-We talked about "the dreaded L word"--Liebfraumilch is ONLY exported. NO one in Germany has ever sold it.
-THERE IS A RIESLING RENAISSANCE IN GERMANY. Modern cuisine is lighter, with herbs spice, more fish & chicken, with a focus on Asian food worldwide. This is perfect with Riesling.

Wines of Germany is a organization to promote German wine in all other countries, by the way--it's like a tax for the wineries. And boy, do these guys work hard to spread the gospel! Many thanks to their including me--and we can't wait to participate in the 31 Days of German Riesling this July!

- Emily Garrison, Shiraz Fine Wine & Gourmet

Location:Rheingau, Germany

30 April 2013

Germany 2013 Day 1

We've finally arrived in Germany!! After 2 years, I'm thrilled to be back.
Schloss Vollrads in the Rheingau is the first stop on the tour, and a great way to get started.
This was my first time here, and I have to say I was impressed. Check out the castle:


Look in the back of this picture for some of the vines. They grow one thing here: Riesling.

This winery has been selling wine for 801 years! and they have been growing grapes since the year 850. That makes it one of the oldest wineries worldwide; how many things do you know that were founded in the first century??
It's an amazing property, and the winery arranges cultural events around their wine tastings--or vice versa. Selling the wines actually ensures that they maintain the castle well.
Here are a couple shots of the inside:

Wine waiting for us at the entrance. The "summer wine", Sommer Riesling Trocken, was described as a crisp easy lunch style at 11.5% alcohol--as in, "you can go back to work after 2 or 3 glasses." I like this place!

Above is a picture of their "Manor House Hall," where they frequently conduct events. The fireplace was built in 1684 for you history buffs. Below is a room in the Manor House where the pre-1700s leather wallpaper is painted in gold. Note the pattern is grapes and Griffins (family crest) on the bottom border. There is only 1 other room in the world with wallpaper like this, and it''s a palace in Cordoba not open to the public, owned by the royal family.

This is the salon. I just liked it because it was fancy. Oh--and they were pouring us Riesling.

Our gracious host, Rowald Hepp. He's currently explaining that "only people in their 70s want to hear the 'pop' of the cork." When they switched to the vinolock system that they only lost 1 customer out of 2700 - once people took the wines home and saw how much fresher they were. Another great fact he pointed out: with supply and demand, vinolock is the opposite of cork; the more people use it, the more the price goes DOWN.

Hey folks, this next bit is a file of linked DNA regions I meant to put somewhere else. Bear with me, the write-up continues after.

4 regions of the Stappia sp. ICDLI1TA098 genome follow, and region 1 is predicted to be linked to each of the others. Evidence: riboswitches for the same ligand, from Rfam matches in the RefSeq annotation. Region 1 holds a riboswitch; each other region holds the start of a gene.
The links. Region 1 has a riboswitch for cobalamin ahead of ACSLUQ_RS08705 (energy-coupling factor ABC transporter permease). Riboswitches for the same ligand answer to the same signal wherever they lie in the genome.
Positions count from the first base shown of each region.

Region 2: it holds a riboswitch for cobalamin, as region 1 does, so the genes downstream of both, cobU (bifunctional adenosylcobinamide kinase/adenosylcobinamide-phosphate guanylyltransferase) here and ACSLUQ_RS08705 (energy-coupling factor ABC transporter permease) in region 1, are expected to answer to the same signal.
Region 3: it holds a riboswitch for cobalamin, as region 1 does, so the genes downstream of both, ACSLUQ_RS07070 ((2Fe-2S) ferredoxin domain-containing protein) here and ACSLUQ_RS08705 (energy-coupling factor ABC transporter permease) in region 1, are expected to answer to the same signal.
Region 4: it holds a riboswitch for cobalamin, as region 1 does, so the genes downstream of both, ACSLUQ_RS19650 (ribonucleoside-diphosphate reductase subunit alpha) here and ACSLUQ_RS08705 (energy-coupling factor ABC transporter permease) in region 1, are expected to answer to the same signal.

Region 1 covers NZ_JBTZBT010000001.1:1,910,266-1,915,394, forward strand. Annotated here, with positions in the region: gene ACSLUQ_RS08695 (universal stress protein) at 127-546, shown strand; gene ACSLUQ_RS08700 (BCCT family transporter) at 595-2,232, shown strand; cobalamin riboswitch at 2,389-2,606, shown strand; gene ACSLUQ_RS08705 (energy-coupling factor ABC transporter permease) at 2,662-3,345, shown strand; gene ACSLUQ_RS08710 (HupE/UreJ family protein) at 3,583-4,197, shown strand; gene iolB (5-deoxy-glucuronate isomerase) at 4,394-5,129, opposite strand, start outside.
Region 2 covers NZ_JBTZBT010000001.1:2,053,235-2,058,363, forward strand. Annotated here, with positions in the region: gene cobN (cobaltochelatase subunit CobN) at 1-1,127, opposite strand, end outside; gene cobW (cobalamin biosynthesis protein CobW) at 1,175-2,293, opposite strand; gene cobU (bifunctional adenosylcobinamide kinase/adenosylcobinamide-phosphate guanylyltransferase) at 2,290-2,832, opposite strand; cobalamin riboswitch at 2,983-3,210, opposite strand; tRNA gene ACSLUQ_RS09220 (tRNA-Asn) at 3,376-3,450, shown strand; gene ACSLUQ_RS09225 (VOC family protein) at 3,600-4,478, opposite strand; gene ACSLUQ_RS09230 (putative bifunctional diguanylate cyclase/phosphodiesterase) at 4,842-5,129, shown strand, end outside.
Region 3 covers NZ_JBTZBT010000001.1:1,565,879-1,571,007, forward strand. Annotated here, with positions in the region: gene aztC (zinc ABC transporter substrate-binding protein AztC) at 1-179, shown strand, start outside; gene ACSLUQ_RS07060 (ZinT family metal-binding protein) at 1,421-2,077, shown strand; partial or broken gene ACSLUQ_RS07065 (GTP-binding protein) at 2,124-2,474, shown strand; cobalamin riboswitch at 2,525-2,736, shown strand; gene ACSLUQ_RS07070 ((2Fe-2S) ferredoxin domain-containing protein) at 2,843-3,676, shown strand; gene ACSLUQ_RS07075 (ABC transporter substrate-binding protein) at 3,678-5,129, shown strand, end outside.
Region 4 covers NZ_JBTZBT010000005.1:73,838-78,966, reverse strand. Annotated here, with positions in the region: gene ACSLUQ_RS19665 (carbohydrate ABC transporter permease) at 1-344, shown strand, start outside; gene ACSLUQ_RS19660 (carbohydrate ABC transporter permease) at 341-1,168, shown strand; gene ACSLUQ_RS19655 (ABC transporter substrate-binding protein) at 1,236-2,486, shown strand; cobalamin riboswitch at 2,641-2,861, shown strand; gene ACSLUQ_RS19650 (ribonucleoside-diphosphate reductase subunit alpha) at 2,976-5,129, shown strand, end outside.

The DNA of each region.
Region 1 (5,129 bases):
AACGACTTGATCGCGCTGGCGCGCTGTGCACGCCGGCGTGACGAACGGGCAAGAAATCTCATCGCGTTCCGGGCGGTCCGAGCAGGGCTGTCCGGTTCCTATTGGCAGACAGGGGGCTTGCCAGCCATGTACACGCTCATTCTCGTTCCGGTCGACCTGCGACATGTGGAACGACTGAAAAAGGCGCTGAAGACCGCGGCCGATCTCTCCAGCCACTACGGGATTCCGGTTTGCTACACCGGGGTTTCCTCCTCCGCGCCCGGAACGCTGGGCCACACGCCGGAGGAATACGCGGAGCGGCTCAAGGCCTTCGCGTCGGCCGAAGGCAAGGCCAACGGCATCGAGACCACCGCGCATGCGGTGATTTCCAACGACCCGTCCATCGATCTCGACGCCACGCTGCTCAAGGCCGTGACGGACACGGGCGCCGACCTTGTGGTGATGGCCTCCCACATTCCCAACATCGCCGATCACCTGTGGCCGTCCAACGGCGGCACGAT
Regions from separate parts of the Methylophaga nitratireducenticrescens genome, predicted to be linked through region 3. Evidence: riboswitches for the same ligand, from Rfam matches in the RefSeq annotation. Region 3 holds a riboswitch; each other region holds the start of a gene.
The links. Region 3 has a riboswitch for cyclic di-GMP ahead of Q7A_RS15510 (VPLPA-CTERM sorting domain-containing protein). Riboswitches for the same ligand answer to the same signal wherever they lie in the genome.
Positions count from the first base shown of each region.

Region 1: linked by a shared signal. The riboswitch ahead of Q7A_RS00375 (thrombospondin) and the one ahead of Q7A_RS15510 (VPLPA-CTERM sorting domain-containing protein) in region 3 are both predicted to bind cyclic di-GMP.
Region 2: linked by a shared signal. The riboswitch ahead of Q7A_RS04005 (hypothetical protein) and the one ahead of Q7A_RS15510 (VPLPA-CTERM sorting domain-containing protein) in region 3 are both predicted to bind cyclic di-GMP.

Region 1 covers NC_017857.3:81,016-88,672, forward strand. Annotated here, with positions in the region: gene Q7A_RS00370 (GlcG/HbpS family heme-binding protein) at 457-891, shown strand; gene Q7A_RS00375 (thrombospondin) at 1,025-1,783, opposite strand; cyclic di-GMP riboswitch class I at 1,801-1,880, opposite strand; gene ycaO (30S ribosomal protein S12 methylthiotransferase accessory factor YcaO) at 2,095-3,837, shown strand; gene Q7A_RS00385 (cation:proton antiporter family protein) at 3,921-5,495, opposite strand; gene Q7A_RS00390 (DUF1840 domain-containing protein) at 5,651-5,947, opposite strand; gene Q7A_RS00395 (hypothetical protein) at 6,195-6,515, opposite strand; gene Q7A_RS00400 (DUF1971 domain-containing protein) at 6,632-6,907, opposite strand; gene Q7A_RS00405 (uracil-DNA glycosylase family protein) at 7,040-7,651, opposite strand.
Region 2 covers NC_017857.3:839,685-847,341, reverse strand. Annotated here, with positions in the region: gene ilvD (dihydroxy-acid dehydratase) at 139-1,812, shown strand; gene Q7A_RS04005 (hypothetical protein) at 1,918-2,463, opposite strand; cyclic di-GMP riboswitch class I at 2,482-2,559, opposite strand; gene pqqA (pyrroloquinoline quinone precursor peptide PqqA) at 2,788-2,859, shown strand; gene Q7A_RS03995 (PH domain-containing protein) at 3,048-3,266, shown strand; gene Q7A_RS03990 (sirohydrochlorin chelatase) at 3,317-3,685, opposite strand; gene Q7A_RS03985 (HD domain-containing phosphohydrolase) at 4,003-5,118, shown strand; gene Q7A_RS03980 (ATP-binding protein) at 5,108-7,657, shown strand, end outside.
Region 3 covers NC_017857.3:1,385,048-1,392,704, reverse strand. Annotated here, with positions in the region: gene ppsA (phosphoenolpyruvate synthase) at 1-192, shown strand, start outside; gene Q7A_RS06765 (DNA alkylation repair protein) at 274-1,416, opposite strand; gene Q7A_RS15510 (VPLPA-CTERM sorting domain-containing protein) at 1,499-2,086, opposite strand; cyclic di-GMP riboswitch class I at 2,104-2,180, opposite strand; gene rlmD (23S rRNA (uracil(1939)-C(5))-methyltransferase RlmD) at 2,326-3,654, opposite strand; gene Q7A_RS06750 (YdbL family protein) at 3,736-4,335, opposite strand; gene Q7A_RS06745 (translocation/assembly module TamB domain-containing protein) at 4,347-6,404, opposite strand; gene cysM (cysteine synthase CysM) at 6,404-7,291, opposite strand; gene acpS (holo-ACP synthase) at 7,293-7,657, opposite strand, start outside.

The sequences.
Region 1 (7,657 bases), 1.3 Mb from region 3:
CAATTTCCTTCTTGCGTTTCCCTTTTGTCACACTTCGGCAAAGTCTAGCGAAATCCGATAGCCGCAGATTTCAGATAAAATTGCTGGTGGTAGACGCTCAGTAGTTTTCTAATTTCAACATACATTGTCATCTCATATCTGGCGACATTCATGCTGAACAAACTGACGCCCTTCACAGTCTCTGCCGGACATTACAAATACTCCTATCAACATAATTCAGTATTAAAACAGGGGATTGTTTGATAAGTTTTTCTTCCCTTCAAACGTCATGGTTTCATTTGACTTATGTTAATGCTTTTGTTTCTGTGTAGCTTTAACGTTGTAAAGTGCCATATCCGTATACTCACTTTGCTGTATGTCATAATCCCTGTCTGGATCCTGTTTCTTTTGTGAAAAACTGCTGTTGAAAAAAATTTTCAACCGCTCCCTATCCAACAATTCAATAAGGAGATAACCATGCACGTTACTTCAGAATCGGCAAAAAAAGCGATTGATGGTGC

The entrance to the Manor Restaurant for a lovely dinner. Charming, no??

Don't worry about reading the menu; I'll describe. What I loved about our setup for this was we had refreshing dry wines in between courses to cleanse our palate before the next food was served. It was refreshing--both literally and figuratively.

Only time I think i've ever had tuna in Germany! Tartare with snow peas, wasabi cucumber, and soba reduction, with a Kabinett Feinherb

Veal ramp with ginger carrots, potatoes and thyme jus--with "Jubilaumswein" Riesling, a technique from 1765 with spontaneous mesh fermentation, like carbonic maceration. Called "Jubilee". It was smoky and meaty--perfect with the veal.

Appletarte with vanilla ice cream and caramel sauce. Wonderful with their Auslese.

Then we visited a castle tower that housed their sweet wines; in the years they make the wines that need noble rot, they make 1 12 liter, 3 6 liters, 6 3 liters, 12 1.5s, and 24 750s. If you purchase a 6 liter, you have an exclusive on it for 10 years before they release another one! (and they are GOOD)

Our host was warm and enthusiastic, with a few closing comments I want to include here:
-The designation of Kabinett came from this Estate in 1716. Compare that to the year Bordeaux was defined, which was 1855.
-Spatlese was first defined in 1775, FYI
-He says the heartbeat of a winery is passion. And sustainability for the vineyards is imperative if you want to establish and maintain traditions.

Location:Rheingau, Germany